For almost as long as Jews have been around, we have been observing and celebrating Passover, the holiday of liberation, springtime, and returning home from a land not our own. It is fitting, then, that the Jewish people have songs not just in Hebrew but in their diverse regional tongues, commemorating what it means to be free.
Languages like Yiddish, Ladino, Bukharian, and Jewish English all have their own versions of iconic songs like “Dayenu”, “Who Knows One”, and “Chad Gadya”, all with unique vocabulary, melodies, and sounds adopted from surrounding societies.
Notice how the Four Questions in Yiddish borrows sounds from High German as well as ancient Hebrew, how “Chad Gadya” in Ladino sounds completely different from the same song in Bukharian, yet can be played with the same instruments, and how “Dayenu” in Jewish Neo-Aramaic is so similar to its Hebrew cousin.
Passover songs were incorporated into the Haggadah centuries ago, and they persist today in their various iterations across regional and traditional boundaries. These songs provide a metaphorical home for our people, from the land of Egypt thousands of years ago to next year in Jerusalem.
“Dayenu” in Jewish Neo-Aramaic
“Who Knows One” in Jewish English
“Who Knows One” in Judeo-Arabic
“Chad Gadya” in Ladino
“Chad Gadya” in Bukharian
“Di Fir Kashes” (Four Questions) in Yiddish
We selected this content as a representation of Jewish unity and diversity. In so many Jewish traditions, from Ashkenazi to Sephardic to American to Bukharian, these songs and their Passover context are a staple of the Jewish experience.
Many Jews who profess little religious or traditional affiliation often recall Passover seders more vividly than Shabbat services. Song, too, is an ancient and modern way to preserve history, share stories, build a shared identity, and pass traditions to the next generation. To incorporate one of the most core Jewish practices with the universality of song, across continents and tongues, is a crucial way to join hands (and voices) in Jewish pride.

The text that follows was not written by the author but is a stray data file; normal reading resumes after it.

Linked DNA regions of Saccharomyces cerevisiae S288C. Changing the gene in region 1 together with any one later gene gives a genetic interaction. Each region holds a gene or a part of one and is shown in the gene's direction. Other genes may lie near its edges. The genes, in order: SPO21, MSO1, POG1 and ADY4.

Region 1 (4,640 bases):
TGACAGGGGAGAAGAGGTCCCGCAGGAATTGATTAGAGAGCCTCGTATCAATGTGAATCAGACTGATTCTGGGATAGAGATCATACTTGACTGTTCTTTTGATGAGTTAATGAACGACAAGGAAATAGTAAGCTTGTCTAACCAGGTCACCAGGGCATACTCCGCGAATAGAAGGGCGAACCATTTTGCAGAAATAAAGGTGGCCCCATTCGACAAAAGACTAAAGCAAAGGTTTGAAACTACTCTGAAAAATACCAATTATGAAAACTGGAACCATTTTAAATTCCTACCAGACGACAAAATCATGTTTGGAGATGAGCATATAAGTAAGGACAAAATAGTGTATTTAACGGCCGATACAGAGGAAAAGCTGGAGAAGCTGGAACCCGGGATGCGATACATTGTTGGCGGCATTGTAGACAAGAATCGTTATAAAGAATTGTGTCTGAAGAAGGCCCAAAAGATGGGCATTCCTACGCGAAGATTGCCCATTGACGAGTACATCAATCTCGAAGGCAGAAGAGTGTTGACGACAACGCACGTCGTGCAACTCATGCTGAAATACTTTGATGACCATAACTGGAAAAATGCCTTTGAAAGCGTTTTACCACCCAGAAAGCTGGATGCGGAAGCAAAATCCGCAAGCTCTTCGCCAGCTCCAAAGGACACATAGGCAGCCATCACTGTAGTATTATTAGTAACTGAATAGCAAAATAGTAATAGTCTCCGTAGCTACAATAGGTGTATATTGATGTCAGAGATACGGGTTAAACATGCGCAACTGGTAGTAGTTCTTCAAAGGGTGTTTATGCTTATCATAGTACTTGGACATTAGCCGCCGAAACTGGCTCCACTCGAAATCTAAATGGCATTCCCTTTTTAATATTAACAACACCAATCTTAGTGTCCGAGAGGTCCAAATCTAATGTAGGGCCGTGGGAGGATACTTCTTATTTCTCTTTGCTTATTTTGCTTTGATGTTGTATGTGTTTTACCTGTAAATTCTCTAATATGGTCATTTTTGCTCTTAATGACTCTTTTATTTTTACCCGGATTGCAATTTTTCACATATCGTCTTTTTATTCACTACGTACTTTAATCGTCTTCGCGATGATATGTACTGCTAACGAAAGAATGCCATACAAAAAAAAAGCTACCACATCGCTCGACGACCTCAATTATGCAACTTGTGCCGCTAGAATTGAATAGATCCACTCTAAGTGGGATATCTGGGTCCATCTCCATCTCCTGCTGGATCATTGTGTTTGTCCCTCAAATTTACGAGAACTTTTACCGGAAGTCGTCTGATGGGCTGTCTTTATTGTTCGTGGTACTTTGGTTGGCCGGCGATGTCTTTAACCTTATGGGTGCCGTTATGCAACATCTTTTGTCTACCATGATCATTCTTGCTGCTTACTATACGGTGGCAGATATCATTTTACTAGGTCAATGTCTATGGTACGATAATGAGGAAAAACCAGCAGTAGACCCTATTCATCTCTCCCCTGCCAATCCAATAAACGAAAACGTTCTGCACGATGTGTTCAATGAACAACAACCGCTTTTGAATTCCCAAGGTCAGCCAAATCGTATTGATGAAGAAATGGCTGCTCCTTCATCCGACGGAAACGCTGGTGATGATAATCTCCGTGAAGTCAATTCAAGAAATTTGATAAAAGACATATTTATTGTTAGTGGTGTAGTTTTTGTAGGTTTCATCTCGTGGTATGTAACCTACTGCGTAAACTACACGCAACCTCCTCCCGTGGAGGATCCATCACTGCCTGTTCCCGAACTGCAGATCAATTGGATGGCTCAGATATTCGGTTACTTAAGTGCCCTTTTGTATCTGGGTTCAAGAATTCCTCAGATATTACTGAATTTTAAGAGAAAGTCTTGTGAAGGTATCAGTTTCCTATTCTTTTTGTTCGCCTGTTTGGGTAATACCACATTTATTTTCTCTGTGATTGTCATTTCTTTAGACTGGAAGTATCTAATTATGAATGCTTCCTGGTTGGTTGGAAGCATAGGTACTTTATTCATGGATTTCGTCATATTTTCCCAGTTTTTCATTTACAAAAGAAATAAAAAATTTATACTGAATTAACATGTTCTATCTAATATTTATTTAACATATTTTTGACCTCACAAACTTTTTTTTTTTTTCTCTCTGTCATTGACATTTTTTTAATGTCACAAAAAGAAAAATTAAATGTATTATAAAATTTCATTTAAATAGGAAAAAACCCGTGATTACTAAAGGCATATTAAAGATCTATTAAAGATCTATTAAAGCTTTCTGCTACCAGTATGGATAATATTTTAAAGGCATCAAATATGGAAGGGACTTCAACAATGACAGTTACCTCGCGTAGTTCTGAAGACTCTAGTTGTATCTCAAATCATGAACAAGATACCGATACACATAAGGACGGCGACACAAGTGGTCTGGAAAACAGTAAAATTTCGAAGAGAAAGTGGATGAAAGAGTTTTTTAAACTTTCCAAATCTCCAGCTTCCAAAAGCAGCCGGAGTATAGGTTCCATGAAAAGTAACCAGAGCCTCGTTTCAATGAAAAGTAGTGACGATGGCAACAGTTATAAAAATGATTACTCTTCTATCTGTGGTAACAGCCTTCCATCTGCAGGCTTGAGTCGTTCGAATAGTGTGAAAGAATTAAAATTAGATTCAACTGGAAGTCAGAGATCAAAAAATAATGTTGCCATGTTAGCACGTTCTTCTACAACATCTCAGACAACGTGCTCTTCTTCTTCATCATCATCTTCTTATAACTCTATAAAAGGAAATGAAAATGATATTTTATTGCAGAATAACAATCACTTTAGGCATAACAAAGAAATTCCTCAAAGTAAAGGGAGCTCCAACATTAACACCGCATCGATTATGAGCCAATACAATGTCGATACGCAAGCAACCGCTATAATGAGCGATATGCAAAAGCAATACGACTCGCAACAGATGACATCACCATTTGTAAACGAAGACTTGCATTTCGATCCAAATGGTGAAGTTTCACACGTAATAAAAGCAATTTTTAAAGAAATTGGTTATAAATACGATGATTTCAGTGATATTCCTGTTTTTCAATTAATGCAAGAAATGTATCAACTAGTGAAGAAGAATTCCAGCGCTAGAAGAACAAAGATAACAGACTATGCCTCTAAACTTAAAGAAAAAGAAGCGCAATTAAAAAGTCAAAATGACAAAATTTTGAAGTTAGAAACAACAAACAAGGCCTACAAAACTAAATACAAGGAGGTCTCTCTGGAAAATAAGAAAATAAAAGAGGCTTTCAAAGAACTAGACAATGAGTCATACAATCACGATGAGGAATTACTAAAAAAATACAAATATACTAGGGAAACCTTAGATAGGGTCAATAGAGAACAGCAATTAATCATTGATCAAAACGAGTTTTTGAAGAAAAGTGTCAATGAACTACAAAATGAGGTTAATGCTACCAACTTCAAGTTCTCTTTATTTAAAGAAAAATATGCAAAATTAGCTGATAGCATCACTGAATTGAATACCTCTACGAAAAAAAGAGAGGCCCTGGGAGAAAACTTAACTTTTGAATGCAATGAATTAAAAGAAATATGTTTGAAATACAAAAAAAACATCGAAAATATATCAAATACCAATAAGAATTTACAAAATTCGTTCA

As Jews of varied backgrounds join together in the experience of each other’s regional customs, especially that most intimate custom of song, Judaism becomes more unified, though, crucially, not uniform.
We embrace the differences between Ladino and Bukharian, Yiddish and Jewish English, as we simultaneously share in the joy of a deep and full Judaism. Had we only had one way to profess our joy in peoplehood and liberation, dayenu. But we have so many, and it is only right that we take pride in that.
The HUC-JIR Jewish Language Project promotes research on, awareness about, and engagement surrounding the many languages spoken and written by Jews throughout history and around the world, from Ladino and Yiddish to Judeo-Arabic and Judeo-Malayalam.
For lovers of song:
Songs like "Chad Gadya" and "Who Knows One" are cyclical and repetitive in nature. How might this represent or symbolize Passover tradition and Judaism broadly?
How do songs like these help you imbue Jewish values into your children? What do you try to teach them through song?
For language connoisseurs:
Compare two (or more!) versions of "Who Knows One" on this page. What words do they have in common? How do the songs differ, not only in language but in content?
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